There is no higher leverage available in the gold mining industry. EDV has the sharpest management in the business, has been solidly profitable for the last reporting period of August 31, 2002 and is trading at a 50% discount because the stock doesn't show up yet on investor's radar screens.

No one in the industry has published anything about it yet but the entire mining business is in transition primarily due to Bre-X and gold going down to $252 in 1999. Those who doesn't discuss it are at least aware on a subliminal basis that changes are taking place. The entire industry leadership is changing. Five years ago, Barrick was considered King of the Hill, with the best management and properties. Now they are regarded as Court Jesters married to an obsolete and quaint concept of selling off their future via hedging many years in advance. With each $10 advance in the POG, Barrick loses $150 million in opportunity costs. According to their management, their hedging positions make sense because gold always comes down.

Always? Always is a mighty mighty long time.

What happens to their spreadsheet if the world changes and gold doesn't always come down? The stock market has voted on Barrick and instead of leading the pack, Barrick can be found right at the bottom of all the charts listing mining companies by stock gains.

GoldCorp is one of the new leaders with one of the richest and best managed mines in the business. CEO Rob McEwan's biggest problem is he needs leverage. With $250 gazillion dollars in cash and gold in the kitty, we can count on interesting times from GoldCorp.

18 months ago, NovaGold was a tiny 5 man company worth about $3 million with little more than a dream with a couple of interesting properties. As the result of incredible vision and drive, NovaGold President Rick Van Nieuwenhuyse has proved a 30 million ounce deposit at Donlin Creek in Alaska driving up the price of the stock by an astounding 3450% in 18 months.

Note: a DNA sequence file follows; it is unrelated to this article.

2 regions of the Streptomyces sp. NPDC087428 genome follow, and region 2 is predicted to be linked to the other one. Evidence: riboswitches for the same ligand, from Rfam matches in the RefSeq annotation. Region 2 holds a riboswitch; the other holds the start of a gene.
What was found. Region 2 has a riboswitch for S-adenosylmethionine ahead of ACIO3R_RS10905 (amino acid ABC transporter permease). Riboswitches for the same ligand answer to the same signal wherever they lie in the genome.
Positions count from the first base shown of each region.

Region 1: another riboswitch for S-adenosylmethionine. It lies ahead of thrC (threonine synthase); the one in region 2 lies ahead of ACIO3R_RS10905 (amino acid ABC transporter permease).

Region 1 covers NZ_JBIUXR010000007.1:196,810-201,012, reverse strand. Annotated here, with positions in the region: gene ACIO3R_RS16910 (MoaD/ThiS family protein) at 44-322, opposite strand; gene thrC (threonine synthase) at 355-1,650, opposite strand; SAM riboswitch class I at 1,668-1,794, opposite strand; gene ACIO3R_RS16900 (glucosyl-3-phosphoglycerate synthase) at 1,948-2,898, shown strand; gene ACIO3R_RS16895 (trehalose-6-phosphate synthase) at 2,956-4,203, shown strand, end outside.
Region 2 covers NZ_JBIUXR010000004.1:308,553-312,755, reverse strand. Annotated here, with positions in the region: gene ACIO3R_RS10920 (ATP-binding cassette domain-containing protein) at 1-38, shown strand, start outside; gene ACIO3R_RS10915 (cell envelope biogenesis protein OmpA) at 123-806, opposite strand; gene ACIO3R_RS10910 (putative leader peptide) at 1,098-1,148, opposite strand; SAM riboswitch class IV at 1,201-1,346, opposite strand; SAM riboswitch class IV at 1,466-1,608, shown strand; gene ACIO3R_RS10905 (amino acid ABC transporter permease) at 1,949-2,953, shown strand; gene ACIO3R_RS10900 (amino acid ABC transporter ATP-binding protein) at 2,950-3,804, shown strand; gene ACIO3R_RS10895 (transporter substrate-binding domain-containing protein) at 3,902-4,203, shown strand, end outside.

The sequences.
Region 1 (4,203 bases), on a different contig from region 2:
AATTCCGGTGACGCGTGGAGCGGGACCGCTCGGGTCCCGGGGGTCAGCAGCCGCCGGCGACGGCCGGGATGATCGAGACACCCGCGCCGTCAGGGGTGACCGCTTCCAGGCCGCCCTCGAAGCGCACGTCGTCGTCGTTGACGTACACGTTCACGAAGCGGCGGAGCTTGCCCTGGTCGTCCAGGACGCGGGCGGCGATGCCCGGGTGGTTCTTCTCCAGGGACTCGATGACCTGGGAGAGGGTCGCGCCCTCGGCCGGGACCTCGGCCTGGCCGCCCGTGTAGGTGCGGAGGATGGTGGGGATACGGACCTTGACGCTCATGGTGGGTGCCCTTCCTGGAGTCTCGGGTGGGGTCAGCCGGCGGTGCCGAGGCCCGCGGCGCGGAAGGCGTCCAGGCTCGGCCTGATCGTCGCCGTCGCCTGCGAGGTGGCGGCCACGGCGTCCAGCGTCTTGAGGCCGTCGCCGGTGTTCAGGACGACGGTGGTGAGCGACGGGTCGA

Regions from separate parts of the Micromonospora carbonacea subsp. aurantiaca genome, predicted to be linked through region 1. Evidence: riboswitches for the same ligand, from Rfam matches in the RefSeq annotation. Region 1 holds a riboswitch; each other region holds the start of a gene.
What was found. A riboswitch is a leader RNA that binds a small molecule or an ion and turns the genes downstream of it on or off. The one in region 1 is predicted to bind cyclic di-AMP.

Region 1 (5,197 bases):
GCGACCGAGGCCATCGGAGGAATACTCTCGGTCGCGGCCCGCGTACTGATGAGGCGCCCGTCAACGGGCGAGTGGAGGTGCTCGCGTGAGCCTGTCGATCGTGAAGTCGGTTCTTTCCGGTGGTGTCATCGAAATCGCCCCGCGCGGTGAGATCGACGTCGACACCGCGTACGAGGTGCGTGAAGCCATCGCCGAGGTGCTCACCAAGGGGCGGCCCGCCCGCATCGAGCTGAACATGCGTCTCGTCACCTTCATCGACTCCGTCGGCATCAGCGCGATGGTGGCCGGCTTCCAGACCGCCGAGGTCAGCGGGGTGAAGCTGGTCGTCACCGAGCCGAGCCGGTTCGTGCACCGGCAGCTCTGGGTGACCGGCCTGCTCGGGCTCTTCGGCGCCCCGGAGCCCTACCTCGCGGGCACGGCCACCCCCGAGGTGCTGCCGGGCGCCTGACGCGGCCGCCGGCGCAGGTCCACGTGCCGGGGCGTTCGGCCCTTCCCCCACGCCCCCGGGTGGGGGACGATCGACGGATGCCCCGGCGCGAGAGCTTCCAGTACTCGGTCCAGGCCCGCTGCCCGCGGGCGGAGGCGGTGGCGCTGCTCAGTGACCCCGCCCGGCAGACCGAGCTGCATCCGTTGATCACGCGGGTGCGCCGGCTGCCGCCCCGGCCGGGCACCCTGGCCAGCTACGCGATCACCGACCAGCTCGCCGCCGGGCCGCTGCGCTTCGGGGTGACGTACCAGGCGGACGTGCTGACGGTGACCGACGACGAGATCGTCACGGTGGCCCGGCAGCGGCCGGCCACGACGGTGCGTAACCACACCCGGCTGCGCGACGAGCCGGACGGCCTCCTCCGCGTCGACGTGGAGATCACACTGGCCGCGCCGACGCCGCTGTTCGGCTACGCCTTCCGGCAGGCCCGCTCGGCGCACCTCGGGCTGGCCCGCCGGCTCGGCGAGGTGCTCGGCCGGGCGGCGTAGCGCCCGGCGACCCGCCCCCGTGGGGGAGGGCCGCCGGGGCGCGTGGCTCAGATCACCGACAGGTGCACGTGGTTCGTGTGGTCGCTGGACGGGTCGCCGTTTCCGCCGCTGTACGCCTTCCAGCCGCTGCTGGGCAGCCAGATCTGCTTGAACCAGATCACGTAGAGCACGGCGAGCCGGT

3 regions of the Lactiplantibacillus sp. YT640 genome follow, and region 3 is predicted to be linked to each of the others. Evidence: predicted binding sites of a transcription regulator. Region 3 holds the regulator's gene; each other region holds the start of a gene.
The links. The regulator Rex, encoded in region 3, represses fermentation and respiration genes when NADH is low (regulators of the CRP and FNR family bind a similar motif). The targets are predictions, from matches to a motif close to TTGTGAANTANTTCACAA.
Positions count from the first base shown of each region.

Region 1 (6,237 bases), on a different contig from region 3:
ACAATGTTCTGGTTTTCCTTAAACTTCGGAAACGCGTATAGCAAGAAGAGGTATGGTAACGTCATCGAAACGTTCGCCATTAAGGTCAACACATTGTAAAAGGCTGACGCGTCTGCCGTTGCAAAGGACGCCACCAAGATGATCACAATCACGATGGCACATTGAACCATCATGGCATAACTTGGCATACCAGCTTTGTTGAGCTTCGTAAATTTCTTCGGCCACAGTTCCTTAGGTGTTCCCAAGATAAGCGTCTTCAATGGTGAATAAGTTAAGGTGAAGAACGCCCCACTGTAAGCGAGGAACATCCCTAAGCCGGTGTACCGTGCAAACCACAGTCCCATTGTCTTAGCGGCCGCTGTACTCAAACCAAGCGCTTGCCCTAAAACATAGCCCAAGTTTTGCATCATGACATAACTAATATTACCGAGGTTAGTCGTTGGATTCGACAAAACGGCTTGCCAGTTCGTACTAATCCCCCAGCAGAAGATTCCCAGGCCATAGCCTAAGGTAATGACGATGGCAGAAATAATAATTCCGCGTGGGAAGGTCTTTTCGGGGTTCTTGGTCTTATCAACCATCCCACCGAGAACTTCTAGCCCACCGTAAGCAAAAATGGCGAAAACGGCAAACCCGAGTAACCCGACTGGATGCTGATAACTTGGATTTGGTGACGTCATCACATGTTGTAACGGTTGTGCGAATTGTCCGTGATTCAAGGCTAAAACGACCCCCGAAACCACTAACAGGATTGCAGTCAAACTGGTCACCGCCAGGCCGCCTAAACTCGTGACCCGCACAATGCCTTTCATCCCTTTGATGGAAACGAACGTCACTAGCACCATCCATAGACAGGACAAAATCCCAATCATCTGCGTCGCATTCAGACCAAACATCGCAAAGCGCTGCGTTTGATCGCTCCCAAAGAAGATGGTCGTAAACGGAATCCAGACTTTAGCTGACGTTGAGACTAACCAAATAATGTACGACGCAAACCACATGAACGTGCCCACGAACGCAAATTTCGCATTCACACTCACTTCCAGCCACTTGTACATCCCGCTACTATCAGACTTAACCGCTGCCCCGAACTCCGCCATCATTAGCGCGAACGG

In my view, this remarkable leader will be singled out as the person primarily responsible for a turn-around in the gold mining business in Alaska. I suspect, as do many others, that the 30 million ounces will grow well past 40 and 50 million ounces before all is said and done.

With the Federal Reserve only discovering this great new invention called the printing press in the past three weeks, should we really be surprised that such industry leaders (?) such as Placer Dome and Newmont and Barrick have totally failed to communicate their message via this great new invention called the Internet. Have you ever seen anything from them on the Internet?

The future belongs to those who seize it. Barrick and Placer Dome and Newmont have failed to lead the industry. The new industry leaders are going to include NovaGold, Harmony Gold, GoldCorp and right at the very front, in the thick of the action you will find Endeavour Mining Capital and Frank Giustra.

Endeavour won't be at a 50% discount for long. I watched the remarkable action this past week as gold finally shot past $350 only to see gold bugs dumping their stocks the next day. That's nothing if not snatching defeat from the very jaws of victory.

Gold bugs need a little more faith in the only solution to the world's financial problems. This action tells me our current gold rally has much further to go and the place to be betting is on the juniors.

Endeavour's Frank Giustra has my bet.

December 23, 2002
Robert Moriarty

Endeavour Mining Capital: website
Endeavour Mining Capital: news

Endeavour Mining Capital symbol: EDV TSX Venture Exchange

Nothing we write is intended to be anything more than our opinion about the merits of a stock. Before buying or selling any stock, the investor should do his or her own due diligence.

The number of mining companies is relatively small and we are investors in the precious metals and PM stocks for our own benefit. At any one time we may own 25-30 different mining stocks. It follows that often we will own stocks which we have written about.